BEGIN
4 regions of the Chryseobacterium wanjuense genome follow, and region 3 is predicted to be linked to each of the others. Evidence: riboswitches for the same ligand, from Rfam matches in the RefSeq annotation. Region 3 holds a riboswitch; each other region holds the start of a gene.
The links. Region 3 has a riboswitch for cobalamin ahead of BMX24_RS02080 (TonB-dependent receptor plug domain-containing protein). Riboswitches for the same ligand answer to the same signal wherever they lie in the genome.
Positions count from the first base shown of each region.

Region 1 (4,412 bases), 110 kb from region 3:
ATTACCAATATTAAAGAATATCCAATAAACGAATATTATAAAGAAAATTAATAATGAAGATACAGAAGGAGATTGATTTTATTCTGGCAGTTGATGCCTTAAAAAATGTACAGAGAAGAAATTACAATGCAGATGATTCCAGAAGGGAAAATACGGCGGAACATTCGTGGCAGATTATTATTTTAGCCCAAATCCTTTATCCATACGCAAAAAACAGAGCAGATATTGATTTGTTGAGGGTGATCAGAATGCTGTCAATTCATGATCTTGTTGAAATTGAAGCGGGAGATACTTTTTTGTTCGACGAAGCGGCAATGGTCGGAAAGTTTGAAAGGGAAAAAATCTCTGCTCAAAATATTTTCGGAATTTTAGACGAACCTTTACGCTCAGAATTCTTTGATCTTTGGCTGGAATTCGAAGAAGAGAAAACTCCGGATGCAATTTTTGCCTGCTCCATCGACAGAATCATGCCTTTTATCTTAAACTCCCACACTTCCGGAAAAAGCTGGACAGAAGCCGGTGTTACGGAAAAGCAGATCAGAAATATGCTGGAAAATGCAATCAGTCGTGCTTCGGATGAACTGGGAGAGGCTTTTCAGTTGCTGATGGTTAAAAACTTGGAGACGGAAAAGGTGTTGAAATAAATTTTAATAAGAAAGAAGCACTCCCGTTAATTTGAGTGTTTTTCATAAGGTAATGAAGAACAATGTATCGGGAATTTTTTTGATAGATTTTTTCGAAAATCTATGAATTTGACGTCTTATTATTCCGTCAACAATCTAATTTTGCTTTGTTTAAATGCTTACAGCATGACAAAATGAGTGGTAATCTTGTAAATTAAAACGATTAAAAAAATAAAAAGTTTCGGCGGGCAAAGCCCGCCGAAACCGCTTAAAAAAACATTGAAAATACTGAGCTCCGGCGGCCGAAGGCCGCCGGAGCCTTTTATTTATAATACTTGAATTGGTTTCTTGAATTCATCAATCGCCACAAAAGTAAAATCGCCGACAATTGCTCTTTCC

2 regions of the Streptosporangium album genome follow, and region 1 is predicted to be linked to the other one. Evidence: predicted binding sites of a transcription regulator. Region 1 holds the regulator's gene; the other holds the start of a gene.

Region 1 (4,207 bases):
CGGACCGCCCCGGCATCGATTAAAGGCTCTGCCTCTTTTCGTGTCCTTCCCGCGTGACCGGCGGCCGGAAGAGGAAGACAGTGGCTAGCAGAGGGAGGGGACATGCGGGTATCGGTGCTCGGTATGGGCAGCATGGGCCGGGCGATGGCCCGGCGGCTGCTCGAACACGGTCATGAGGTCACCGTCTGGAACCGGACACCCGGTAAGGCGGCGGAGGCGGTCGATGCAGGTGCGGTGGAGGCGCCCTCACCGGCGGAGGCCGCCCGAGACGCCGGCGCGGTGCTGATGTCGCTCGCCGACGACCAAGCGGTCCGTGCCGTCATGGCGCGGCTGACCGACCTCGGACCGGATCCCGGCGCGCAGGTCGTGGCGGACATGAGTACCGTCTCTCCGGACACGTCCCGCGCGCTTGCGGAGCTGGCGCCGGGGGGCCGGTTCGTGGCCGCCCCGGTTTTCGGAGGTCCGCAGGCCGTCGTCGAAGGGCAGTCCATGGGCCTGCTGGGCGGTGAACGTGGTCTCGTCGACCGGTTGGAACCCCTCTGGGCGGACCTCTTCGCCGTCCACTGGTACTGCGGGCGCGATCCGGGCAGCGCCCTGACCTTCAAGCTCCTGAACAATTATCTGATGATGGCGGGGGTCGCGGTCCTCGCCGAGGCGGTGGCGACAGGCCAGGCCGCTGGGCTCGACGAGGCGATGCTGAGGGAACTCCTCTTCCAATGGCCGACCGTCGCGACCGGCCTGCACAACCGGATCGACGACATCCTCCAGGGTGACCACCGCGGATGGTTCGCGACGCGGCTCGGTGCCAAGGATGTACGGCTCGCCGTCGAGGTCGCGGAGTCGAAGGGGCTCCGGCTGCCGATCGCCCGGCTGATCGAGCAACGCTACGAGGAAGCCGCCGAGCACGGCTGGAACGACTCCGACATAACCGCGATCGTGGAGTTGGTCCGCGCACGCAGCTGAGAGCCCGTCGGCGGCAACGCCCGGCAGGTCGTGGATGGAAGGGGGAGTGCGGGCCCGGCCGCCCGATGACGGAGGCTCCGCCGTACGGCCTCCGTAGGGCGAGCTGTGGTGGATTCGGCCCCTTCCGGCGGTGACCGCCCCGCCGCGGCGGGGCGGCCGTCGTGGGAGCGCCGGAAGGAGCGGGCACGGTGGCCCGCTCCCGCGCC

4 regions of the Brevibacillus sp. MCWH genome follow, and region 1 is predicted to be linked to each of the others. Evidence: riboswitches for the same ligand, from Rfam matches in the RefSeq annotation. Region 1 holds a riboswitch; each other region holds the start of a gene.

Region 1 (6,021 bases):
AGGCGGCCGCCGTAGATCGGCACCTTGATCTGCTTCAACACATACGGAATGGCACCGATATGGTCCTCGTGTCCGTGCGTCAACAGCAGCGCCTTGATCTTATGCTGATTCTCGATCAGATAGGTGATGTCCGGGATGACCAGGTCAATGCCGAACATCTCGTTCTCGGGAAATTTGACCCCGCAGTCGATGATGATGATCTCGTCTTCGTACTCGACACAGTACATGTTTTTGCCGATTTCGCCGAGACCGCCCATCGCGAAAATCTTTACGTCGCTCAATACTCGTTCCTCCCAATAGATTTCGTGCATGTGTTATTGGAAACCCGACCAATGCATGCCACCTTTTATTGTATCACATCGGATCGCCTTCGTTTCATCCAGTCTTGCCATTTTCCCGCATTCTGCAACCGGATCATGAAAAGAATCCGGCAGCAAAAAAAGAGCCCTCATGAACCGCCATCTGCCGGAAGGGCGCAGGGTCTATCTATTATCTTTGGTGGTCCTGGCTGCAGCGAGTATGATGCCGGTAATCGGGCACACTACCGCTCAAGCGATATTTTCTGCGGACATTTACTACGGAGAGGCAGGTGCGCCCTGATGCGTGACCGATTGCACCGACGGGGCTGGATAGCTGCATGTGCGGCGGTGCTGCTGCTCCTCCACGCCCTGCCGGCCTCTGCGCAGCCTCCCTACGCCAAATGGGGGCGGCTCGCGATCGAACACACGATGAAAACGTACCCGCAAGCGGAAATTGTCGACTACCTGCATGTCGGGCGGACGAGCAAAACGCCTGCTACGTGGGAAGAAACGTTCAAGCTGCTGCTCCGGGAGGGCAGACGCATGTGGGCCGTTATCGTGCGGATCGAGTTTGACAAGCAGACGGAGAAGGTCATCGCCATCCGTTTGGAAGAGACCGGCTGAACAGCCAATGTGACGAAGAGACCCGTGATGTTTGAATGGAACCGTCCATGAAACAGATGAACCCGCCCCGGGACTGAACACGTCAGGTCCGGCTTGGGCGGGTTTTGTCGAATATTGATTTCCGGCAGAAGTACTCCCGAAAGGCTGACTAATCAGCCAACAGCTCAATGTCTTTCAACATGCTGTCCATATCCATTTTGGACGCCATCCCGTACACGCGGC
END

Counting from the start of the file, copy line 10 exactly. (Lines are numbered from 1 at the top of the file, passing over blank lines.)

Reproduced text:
Region 1 (6,021 bases):